There are usually at least three easy character traits for people to spot out on heroes. Mine for example is (1) Perseverance, (2) Determined, and (3) Successful. His determination started when he was just a child when he had a scuffle with his friends. He was determined to win it and he won. That, I think, is a good omen for his near and far future. Again, he showed determination in trying to show Herr Munch that he could put feeling into his music. In his young years he showed perseverance in practicing his piano over and over again, and like I said, quite often his Great Aunt Sophie had to remind him practice time was over. He didn't just show perseverance and determination in his childhood. He also showed those two traits in his adulthood. In his adulthood he showed perseverance by getting the hospitable up and running after a war, by getting that old chicken house working as an okay substitute until his hospitable was built and received permission to build both hospitals. Determination for his later years is originally determined to become a doctor and determined to write the few books he had been planning to write. Trait three is the most important. He was successful by saving birds from getting killed, got his music for Herr Munch to have feeling, he finished-at last! -his training to become a doctor, in 1913 he got all the preparations done for sailing away to Africa and he finally got to Africa. Also when he arrived he was successful at accomplishing finding an interpreter and managing to get his two hospitals and the leprosy village built. In my opinion, the most important thing that he was successful at was doing God's will.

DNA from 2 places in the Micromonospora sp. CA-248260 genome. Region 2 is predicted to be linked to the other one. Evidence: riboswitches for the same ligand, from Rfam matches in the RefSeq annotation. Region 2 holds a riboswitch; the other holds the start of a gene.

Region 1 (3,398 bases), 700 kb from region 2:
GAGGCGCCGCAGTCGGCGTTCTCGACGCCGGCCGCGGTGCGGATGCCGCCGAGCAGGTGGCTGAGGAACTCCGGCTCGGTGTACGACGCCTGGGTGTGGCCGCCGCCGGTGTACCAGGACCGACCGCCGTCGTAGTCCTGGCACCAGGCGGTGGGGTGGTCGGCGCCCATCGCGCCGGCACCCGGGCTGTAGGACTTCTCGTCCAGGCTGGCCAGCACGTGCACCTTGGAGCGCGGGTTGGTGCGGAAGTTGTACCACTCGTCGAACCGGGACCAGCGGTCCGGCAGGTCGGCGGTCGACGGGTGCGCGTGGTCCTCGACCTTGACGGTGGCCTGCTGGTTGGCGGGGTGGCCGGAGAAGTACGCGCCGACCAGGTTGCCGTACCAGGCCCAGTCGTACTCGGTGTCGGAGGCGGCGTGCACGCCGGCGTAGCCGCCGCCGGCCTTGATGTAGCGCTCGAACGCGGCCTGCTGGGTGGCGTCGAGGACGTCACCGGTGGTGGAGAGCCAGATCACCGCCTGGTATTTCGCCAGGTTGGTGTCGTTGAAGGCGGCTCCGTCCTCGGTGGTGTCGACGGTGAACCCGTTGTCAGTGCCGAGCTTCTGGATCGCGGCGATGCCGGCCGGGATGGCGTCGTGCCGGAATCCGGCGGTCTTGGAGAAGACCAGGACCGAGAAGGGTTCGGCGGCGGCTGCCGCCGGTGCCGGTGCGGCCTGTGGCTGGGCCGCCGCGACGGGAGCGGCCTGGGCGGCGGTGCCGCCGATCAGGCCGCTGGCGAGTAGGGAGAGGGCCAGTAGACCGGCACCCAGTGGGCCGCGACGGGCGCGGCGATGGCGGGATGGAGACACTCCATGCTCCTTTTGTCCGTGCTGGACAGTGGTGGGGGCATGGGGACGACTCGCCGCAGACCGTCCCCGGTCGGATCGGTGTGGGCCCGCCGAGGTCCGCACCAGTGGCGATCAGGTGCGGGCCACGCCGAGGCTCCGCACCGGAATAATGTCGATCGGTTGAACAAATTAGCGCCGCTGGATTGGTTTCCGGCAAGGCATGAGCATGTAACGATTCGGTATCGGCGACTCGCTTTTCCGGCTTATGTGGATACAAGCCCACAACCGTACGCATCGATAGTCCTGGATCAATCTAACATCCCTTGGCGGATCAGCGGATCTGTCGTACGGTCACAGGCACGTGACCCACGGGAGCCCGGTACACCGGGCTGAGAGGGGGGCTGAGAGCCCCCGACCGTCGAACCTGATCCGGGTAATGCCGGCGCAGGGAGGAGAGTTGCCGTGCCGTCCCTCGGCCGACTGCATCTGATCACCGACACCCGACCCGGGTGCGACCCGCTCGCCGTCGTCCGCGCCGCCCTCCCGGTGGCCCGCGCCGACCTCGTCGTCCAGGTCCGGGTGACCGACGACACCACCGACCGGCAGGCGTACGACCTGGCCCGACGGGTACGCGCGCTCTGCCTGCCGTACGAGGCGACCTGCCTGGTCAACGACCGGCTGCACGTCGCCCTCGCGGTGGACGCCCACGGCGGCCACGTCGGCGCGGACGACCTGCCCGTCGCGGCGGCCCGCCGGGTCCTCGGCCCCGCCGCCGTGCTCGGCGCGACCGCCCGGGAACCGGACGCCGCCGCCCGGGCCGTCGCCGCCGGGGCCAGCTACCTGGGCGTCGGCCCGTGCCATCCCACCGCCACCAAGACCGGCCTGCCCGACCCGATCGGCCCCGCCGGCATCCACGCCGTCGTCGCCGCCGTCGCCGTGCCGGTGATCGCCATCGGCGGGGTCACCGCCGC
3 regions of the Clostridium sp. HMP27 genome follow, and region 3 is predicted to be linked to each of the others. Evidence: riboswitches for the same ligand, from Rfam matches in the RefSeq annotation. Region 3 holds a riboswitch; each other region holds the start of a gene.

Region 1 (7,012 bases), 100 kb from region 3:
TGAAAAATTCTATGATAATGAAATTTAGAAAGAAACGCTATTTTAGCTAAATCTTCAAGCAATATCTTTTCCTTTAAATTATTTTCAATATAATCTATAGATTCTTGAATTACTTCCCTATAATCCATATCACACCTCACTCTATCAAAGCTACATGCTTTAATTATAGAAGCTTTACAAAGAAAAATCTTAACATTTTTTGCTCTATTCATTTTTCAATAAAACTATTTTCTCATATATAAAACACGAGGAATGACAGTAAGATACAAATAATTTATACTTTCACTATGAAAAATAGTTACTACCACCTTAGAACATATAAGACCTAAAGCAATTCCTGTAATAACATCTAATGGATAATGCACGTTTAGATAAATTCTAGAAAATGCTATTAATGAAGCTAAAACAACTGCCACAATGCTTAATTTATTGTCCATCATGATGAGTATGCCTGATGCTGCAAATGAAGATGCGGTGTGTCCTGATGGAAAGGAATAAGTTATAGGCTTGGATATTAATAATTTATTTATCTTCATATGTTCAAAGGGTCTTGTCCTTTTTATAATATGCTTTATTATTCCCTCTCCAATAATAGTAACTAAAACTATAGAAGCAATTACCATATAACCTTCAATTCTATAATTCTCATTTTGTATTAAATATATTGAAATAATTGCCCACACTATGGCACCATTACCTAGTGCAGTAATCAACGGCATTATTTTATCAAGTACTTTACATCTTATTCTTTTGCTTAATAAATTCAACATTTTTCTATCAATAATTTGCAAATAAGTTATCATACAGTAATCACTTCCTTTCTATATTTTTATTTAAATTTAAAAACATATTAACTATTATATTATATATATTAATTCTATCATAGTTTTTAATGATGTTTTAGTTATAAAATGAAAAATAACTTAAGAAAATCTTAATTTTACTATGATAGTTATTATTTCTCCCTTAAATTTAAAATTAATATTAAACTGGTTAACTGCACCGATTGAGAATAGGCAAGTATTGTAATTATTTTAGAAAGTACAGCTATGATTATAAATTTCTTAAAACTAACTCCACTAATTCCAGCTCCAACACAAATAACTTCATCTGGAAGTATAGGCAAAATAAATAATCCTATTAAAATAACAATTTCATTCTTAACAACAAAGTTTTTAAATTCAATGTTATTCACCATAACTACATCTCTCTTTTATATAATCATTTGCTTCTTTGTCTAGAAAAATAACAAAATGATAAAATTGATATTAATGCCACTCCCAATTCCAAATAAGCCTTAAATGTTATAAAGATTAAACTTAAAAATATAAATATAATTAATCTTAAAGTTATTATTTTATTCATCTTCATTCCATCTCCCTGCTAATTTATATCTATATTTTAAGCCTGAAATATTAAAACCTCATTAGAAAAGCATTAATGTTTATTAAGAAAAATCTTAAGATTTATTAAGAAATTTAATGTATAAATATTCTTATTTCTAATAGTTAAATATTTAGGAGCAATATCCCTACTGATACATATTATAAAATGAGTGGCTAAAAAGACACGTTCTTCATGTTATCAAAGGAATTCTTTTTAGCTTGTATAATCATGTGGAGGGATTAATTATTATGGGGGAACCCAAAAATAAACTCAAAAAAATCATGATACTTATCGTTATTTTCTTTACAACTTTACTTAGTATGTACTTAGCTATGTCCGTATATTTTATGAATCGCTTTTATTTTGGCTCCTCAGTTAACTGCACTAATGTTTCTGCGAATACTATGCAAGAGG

Related Links

Albert Schweitzer - Association Internationale Schweitzer Lambarene